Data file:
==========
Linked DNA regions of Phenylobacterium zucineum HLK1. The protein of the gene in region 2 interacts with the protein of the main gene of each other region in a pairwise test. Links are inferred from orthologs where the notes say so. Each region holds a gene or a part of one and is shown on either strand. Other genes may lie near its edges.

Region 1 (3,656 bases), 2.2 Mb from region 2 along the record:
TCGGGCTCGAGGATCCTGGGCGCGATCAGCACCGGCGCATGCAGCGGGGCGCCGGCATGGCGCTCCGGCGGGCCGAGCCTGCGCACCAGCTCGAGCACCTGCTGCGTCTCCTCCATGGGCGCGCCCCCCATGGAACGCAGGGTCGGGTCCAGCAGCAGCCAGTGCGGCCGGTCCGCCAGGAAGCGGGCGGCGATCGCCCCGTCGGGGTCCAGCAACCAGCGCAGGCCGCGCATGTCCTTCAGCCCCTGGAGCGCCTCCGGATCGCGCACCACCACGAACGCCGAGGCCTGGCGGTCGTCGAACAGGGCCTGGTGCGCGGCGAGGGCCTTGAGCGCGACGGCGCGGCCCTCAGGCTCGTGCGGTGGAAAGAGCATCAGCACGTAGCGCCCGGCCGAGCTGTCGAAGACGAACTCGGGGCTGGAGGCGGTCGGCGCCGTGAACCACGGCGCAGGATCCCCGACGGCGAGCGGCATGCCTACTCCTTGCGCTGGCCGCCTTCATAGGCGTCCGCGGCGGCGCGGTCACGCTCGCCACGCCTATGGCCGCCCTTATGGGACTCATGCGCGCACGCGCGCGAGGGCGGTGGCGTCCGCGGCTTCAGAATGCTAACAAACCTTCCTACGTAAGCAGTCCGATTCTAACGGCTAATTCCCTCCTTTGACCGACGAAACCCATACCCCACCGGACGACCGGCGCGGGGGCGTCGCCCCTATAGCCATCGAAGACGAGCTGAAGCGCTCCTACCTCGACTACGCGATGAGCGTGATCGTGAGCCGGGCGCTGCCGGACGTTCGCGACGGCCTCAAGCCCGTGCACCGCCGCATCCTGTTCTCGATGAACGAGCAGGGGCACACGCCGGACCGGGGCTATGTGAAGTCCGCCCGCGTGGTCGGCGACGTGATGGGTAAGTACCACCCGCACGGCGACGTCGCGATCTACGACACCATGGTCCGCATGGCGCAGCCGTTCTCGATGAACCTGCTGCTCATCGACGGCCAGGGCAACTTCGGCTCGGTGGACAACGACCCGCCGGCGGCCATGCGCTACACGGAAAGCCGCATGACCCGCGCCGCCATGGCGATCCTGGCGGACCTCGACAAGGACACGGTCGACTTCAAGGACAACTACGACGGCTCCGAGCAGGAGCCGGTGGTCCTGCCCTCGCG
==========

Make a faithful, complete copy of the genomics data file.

Linked DNA regions of Phenylobacterium zucineum HLK1. The protein of the gene in region 2 interacts with the protein of the main gene of each other region in a pairwise test. Links are inferred from orthologs where the notes say so. Each region holds a gene or a part of one and is shown on either strand. Other genes may lie near its edges.

Region 1 (3,656 bases), 2.2 Mb from region 2 along the record:
TCGGGCTCGAGGATCCTGGGCGCGATCAGCACCGGCGCATGCAGCGGGGCGCCGGCATGGCGCTCCGGCGGGCCGAGCCTGCGCACCAGCTCGAGCACCTGCTGCGTCTCCTCCATGGGCGCGCCCCCCATGGAACGCAGGGTCGGGTCCAGCAGCAGCCAGTGCGGCCGGTCCGCCAGGAAGCGGGCGGCGATCGCCCCGTCGGGGTCCAGCAACCAGCGCAGGCCGCGCATGTCCTTCAGCCCCTGGAGCGCCTCCGGATCGCGCACCACCACGAACGCCGAGGCCTGGCGGTCGTCGAACAGGGCCTGGTGCGCGGCGAGGGCCTTGAGCGCGACGGCGCGGCCCTCAGGCTCGTGCGGTGGAAAGAGCATCAGCACGTAGCGCCCGGCCGAGCTGTCGAAGACGAACTCGGGGCTGGAGGCGGTCGGCGCCGTGAACCACGGCGCAGGATCCCCGACGGCGAGCGGCATGCCTACTCCTTGCGCTGGCCGCCTTCATAGGCGTCCGCGGCGGCGCGGTCACGCTCGCCACGCCTATGGCCGCCCTTATGGGACTCATGCGCGCACGCGCGCGAGGGCGGTGGCGTCCGCGGCTTCAGAATGCTAACAAACCTTCCTACGTAAGCAGTCCGATTCTAACGGCTAATTCCCTCCTTTGACCGACGAAACCCATACCCCACCGGACGACCGGCGCGGGGGCGTCGCCCCTATAGCCATCGAAGACGAGCTGAAGCGCTCCTACCTCGACTACGCGATGAGCGTGATCGTGAGCCGGGCGCTGCCGGACGTTCGCGACGGCCTCAAGCCCGTGCACCGCCGCATCCTGTTCTCGATGAACGAGCAGGGGCACACGCCGGACCGGGGCTATGTGAAGTCCGCCCGCGTGGTCGGCGACGTGATGGGTAAGTACCACCCGCACGGCGACGTCGCGATCTACGACACCATGGTCCGCATGGCGCAGCCGTTCTCGATGAACCTGCTGCTCATCGACGGCCAGGGCAACTTCGGCTCGGTGGACAACGACCCGCCGGCGGCCATGCGCTACACGGAAAGCCGCATGACCCGCGCCGCCATGGCGATCCTGGCGGACCTCGACAAGGACACGGTCGACTTCAAGGACAACTACGACGGCTCCGAGCAGGAGCCGGTGGTCCTGCCCTCGCG